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Beaches near Anatolí, in Lassithi region

Here is list of closest beaches to Anatolí

  • 4.4 km
  • Ammoudares beaches
  • Sand
  • Normal
  • Blue

Ammoudares, a seaside location 8km west of Ierapetra and 45km south of Agios Nikolaos, shares its beachfront with nearby Nea Anatoli and Stomio. The Ammoudares coastline features a series of long beaches with coarse grey sand. They are mostly uncrowded and secluded, largely due to the surrounding greenhouses which may deter visitors due to potential pesticide use in the waters.

A kilometer east of the initial Ammoudares beach, you’ll encounter Kalamaki beach. Hidden from the main road and largely undiscovered by tourists, its sandy shores are a quiet haven. It’s also referred to as Kapelas, named after a renowned pizzeria once run by an American in the area. Kapelas translates to ‘tavern owner’ in Greek. The beach is nestled amidst towering cliffs adding to its tranquility.

Access to both Ammoudares and Kalamaki is possible via the main road from Ierapetra heading west. If you’re fortunate to visit the Ierapetra vicinity, there are numerous appealing beaches that warrant exploration. However, if solitude is what you’re seeking, both Ammoudares and Kalamaki offer a peaceful retreat.

  • 5.6 km
  • Gra Ligia beach
  • Sand
  • Shallow
  • Blue

Gra Ligia is a coastal village located a short 5km journey to the west of Ierapetra and a 39km trip south from Agios Nikolaos. Nestled at the mouth of a rich valley, the village is surrounded by greenhouses filled with early-ripening vegetables. The locals of Gra Ligia were pioneers in the use of greenhouse agriculture, a practice that has since spread throughout the Ierapetra region. The profusion of greenhouses has even earned the village the nickname of “Silicon Valley of Greece”. The Bramiana dam, situated 2km north of the village, plays a crucial role in the area’s agriculture, supplying water to all Ierapetra crops and forming one of Crete’s key wetlands.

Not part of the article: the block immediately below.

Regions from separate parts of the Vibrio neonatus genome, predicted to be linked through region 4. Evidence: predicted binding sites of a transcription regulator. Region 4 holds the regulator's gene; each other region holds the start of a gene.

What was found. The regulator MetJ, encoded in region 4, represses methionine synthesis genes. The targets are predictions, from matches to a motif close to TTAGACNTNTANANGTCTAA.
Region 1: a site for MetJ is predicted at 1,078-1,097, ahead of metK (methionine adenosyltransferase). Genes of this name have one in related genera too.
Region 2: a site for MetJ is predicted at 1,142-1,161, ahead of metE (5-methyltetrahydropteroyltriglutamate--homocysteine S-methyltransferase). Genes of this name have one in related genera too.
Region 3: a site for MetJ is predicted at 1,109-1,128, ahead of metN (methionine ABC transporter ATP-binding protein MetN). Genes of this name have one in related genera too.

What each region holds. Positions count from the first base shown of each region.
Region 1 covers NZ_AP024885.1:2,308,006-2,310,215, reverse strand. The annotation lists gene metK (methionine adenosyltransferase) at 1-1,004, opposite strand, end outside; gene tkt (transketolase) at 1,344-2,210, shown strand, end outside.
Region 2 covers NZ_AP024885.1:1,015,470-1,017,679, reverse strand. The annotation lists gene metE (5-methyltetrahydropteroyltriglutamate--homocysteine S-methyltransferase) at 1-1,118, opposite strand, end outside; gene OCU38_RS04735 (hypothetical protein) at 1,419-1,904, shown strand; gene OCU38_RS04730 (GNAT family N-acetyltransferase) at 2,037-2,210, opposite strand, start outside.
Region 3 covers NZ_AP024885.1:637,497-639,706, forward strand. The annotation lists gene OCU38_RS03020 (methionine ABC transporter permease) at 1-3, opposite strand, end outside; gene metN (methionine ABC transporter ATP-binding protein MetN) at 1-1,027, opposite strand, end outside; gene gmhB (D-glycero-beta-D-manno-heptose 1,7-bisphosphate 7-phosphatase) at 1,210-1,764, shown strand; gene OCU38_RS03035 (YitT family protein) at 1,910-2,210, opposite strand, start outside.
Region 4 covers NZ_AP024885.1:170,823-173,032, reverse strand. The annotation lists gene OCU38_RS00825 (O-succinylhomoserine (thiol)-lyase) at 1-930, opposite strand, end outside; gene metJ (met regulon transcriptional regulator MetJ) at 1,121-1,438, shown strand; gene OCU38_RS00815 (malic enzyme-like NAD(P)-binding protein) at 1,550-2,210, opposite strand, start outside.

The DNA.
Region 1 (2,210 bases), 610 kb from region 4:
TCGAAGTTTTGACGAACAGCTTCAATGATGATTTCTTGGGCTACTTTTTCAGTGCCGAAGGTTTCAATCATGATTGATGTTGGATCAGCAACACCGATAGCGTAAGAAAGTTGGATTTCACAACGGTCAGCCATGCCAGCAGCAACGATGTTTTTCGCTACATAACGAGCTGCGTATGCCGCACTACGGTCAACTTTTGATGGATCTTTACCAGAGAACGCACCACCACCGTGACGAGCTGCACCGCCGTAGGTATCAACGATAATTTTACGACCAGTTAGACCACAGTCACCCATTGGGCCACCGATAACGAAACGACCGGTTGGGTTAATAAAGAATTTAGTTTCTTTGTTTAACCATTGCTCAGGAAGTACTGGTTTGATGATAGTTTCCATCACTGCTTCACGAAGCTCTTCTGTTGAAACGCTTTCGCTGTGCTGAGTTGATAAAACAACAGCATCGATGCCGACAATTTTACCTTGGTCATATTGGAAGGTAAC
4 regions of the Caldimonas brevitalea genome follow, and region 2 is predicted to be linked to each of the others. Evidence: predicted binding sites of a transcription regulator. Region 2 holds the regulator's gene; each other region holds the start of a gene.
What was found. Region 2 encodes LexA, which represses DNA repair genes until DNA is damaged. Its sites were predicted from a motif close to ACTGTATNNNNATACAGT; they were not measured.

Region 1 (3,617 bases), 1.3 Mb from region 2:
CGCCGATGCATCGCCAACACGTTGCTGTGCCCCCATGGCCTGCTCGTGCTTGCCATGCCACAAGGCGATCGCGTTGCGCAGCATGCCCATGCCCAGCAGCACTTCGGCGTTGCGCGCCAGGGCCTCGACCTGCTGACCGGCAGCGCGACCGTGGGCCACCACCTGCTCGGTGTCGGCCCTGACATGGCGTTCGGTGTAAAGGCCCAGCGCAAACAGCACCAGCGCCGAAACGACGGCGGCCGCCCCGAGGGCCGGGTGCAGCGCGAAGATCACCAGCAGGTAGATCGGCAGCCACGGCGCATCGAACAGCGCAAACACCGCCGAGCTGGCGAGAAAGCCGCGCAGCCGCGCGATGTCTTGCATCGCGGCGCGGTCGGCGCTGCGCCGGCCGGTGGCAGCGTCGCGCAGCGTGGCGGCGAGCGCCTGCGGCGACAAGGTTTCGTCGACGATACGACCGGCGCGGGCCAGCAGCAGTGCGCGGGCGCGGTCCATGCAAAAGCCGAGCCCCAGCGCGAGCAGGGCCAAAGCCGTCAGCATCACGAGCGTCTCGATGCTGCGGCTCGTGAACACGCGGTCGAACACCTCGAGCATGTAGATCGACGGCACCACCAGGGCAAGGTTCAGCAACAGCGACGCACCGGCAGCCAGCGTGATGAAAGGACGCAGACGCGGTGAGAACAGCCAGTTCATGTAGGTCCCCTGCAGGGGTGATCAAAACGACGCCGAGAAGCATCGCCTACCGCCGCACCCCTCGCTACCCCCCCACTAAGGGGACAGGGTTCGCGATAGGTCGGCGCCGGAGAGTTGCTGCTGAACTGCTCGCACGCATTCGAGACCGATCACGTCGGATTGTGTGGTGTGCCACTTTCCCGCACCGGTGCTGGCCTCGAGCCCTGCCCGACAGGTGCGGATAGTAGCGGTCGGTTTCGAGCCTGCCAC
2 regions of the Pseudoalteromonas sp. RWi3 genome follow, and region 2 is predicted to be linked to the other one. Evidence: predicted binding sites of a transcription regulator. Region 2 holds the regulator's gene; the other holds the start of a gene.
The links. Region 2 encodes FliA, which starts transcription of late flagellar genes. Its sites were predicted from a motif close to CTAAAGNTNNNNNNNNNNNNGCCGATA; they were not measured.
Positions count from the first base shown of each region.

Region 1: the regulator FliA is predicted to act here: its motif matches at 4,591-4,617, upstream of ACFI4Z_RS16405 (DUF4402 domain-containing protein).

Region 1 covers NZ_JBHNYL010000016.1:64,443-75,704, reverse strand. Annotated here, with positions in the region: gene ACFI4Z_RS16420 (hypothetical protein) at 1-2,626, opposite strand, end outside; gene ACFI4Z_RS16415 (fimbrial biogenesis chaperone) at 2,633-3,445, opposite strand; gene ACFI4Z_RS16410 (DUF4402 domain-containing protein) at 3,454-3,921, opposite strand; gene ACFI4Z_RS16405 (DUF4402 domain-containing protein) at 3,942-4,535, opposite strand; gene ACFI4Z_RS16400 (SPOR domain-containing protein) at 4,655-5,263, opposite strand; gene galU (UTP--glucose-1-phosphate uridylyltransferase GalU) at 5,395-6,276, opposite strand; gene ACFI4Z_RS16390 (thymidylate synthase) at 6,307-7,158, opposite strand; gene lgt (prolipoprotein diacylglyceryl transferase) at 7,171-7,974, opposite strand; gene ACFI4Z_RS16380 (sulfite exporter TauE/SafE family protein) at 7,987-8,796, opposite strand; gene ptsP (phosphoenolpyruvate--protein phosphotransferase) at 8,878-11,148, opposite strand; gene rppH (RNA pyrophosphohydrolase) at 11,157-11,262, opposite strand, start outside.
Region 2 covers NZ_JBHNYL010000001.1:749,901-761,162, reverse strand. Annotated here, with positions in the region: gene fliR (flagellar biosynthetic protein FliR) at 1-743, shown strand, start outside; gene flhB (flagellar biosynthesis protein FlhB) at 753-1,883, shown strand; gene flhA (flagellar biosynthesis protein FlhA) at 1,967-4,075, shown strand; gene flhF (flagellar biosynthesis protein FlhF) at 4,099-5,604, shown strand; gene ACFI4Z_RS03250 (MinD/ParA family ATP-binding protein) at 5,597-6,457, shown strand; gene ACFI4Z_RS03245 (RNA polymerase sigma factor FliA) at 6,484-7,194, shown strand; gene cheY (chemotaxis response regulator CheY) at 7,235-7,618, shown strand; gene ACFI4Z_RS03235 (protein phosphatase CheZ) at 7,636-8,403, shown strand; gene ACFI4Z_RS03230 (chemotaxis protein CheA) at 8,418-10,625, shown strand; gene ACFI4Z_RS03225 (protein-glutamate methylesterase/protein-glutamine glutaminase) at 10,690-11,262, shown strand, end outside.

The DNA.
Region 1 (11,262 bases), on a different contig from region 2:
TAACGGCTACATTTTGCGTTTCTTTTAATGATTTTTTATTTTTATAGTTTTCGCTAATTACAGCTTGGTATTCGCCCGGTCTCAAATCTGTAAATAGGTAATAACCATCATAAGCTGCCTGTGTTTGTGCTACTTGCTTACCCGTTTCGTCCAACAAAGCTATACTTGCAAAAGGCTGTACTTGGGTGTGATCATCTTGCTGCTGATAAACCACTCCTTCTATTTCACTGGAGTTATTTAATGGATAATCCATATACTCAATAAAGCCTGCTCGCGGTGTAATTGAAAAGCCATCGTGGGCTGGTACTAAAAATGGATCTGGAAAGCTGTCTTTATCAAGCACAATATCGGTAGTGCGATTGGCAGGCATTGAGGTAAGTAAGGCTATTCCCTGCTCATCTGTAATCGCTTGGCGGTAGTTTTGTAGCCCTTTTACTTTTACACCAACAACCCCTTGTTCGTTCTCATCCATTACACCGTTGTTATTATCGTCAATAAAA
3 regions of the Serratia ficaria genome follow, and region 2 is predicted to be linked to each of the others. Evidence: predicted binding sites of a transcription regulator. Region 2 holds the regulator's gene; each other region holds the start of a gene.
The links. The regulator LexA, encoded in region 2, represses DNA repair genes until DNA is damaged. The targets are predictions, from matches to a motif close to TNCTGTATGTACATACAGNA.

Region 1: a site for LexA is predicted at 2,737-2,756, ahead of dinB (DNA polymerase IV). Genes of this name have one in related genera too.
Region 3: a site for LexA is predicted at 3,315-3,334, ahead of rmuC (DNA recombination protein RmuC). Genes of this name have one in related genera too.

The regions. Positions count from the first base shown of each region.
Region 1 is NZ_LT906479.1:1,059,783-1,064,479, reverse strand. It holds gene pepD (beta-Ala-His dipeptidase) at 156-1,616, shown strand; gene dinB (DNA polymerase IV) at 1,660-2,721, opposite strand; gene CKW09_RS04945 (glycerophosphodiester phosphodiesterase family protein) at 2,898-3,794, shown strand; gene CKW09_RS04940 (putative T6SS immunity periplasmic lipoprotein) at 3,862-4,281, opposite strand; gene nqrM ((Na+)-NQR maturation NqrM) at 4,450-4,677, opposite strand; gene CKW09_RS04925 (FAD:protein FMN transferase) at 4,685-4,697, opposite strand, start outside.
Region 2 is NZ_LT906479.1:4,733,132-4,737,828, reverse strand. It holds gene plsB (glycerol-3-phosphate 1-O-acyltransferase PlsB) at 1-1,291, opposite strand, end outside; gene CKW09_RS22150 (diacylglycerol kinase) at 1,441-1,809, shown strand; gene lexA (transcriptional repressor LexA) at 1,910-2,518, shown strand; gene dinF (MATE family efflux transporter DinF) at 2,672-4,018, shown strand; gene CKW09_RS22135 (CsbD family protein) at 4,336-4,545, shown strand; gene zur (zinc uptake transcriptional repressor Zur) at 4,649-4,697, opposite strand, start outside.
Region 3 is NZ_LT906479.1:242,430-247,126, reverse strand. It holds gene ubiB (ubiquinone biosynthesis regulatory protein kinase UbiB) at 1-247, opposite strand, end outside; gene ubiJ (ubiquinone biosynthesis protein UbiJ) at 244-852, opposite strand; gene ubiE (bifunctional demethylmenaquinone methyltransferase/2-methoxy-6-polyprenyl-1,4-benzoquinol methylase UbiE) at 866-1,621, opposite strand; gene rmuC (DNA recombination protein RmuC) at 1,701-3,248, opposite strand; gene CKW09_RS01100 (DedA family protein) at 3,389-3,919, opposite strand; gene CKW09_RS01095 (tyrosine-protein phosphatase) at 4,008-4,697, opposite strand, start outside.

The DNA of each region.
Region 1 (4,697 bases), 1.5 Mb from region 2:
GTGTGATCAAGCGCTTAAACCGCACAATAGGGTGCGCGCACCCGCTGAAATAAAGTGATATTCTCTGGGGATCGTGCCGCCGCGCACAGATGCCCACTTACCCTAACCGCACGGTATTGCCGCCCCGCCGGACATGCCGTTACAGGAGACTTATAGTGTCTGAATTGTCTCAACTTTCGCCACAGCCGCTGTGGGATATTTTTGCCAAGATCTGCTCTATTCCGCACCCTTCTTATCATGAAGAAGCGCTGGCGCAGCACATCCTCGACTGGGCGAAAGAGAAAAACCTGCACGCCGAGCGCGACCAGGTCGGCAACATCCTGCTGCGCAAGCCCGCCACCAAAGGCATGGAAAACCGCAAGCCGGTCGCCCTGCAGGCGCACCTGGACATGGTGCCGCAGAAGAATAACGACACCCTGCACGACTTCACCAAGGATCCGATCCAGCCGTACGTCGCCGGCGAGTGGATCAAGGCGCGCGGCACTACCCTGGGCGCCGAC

Aside from farming, tourism also forms an essential part of the local economy. Gra Ligia, with its recent mild growth, is among the newest holiday destinations on Crete. This growth has been facilitated by the appealing long beach, fringed with coarse sand that extends from Ierapetra to the Stomio region. The beach is known for its tranquil waters and is well-equipped with amenities like umbrellas and showers, albeit not on a large scale. Tamarisk trees pepper the landscape, providing shade and greenery. The beach is a popular spot for locals who enjoy swimming and fishing from their boats docked in the local harbour.

The beach is also a venue for local events such as beach soccer tournaments. If you’re fortunate, you might even have a chance to partake in the unique “xentomatiasmata” or tomato war, a tradition revived and celebrated in early summer. Gra Ligia is an ideal destination for those seeking a peaceful and relaxing holiday. In the evenings, visitors can unwind with a drink at local bars or take a short trip to Ierapetra. To reach Gra Ligia from Ierapetra, simply travel westward on the city road. Alternatively, there are bus services that pass through the village.

  • 7.2 km
  • Myrtos beach
  • Fine Pebbles, Sand
  • Normal